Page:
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Your Android phone isn’t nearly as secure as you think it is

A new study looks at how much data your Android device collects from you.

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Image: Google

Your Android devices might not be anywhere near as secure as you think if this report from a group of university researchers in the UK is accurate. As reported by BleepingComputer, the team at Trinity College Dublin did a deep dive into the data collection of some of the most popular Android manufacturers and the picture they paint isn’t pretty.

They took devices from Samsung, Xiaomi, Realme, and Huawei, and also tested three Android variants, LineageOS, /e/OS, and stock Android. What’s notable here is that LineageOS and /e/OS are both aimed at “de-Googling” the Android operating system, but one is better than the other when it comes to not harvesting data.

The only version of Android that they tested that didn’t collect vast reams of data on the user was /e/OS, which seems to be the best choice of the lot if you’re worried about data collection.

“With the notable exception of /e/OS, even when minimally configured and the handset is idle these vendor-customized Android variants transmit substantial amounts of information to the OS developer and also to third parties (Google, Microsoft, LinkedIn, Facebook, etc.) that have pre-installed system apps.Researchers at Trinity College Dublin

The rest of the devices all sent huge amounts of data to other third parties, like Microsoft, Avast, or Facebook. Yes, even if you don’t install any of their apps, some smartphones pass your data to them, probably through existing partnerships with that Android manufacturer that you agree to when you tap Okay on the terms and conditions that nobody ever reads fully.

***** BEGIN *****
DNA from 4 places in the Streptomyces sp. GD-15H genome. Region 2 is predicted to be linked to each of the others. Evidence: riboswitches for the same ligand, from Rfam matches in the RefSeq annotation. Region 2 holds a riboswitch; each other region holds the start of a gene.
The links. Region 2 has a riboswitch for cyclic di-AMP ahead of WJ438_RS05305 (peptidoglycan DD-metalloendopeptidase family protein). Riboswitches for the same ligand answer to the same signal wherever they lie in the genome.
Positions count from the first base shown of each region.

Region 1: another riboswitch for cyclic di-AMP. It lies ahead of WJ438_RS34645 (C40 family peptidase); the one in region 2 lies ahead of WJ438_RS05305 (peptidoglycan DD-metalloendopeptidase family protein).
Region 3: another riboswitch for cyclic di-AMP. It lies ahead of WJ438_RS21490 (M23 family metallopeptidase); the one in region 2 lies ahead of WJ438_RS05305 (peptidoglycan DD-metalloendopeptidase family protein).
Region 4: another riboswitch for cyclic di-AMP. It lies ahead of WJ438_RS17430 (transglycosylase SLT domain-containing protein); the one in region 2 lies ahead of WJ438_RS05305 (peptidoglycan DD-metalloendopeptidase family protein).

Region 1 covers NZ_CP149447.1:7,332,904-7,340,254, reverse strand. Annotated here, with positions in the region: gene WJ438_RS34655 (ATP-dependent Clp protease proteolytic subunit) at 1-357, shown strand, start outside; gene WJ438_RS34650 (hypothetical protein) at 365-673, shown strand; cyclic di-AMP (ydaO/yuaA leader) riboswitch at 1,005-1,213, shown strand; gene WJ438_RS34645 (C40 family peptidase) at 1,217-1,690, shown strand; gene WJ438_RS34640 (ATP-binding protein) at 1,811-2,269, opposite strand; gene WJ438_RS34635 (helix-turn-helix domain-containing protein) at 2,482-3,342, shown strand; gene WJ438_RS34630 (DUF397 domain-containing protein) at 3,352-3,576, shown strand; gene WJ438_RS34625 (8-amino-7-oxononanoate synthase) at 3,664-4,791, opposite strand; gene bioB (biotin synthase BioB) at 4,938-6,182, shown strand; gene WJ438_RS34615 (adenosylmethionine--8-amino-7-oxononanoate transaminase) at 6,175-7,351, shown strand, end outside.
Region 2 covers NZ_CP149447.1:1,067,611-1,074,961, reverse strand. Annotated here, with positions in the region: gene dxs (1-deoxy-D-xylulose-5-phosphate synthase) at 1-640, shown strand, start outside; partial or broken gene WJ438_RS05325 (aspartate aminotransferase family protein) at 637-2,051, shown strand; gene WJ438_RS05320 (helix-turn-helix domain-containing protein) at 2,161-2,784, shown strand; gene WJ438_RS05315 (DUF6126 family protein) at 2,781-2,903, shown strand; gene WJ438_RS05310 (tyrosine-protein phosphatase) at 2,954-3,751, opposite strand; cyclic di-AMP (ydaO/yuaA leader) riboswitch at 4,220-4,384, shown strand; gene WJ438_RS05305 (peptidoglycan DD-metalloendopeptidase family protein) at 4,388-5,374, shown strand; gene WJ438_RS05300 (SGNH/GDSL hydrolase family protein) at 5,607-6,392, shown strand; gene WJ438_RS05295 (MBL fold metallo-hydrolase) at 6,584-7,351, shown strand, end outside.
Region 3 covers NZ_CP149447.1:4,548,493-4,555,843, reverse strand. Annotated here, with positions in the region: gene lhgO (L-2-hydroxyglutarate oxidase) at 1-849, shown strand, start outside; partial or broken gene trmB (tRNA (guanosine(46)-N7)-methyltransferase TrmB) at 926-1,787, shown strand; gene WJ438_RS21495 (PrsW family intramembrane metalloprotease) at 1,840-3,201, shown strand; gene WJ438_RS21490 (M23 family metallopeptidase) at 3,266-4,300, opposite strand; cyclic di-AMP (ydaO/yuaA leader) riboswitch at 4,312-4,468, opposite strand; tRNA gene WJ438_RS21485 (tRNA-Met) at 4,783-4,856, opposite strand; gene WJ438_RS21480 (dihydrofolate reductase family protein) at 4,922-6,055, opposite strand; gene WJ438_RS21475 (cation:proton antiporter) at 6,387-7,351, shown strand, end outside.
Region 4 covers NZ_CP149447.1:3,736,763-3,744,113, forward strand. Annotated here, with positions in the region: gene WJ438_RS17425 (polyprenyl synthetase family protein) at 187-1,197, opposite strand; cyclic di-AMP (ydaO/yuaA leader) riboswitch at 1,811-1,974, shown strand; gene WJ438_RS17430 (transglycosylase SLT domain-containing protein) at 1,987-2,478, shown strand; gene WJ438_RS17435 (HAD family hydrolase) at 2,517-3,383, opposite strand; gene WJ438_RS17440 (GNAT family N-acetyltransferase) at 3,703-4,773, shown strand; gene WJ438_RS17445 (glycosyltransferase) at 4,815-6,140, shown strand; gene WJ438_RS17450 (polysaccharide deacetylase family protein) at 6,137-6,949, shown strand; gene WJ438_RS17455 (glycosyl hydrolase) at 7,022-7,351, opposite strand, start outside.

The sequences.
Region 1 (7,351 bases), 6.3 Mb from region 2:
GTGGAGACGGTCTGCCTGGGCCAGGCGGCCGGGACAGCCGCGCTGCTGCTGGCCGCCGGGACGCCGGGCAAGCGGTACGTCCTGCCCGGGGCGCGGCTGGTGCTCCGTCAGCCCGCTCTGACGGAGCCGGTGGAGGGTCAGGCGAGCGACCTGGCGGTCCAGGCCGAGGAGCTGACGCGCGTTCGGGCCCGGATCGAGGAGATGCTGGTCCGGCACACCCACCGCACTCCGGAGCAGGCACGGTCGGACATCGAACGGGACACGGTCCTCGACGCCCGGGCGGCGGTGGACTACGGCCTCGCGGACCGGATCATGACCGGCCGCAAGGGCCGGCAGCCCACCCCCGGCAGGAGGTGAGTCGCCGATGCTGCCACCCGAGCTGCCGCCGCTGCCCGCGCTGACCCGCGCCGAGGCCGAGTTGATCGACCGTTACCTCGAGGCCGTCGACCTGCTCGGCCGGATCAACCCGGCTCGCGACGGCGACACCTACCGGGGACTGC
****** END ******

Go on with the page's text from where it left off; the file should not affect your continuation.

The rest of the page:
trinity college dublin chart showing data collection by popular android smartphone manufacturers
Image: Trinity College Dublin

The worst part? There doesn’t seem to be any way to opt-out or turn off the firehose of data that’s leaving your device. Everything from device IDs to persistent advertising identifiers gets passed on to the device manufacturers and anyone else who’s paying for the data.

Google did reach out to BleepingComputer with a statement, which pointed to this help center article, explaining that this data collection is “how modern smartphones work.”

Basically, that data is needed for core device services, and we shouldn’t expect otherwise. I’m sure some of that is true, but I’m not so sure about the third-party data collection that’s going on when you’re using a “clean” Android install with no third-party apps.

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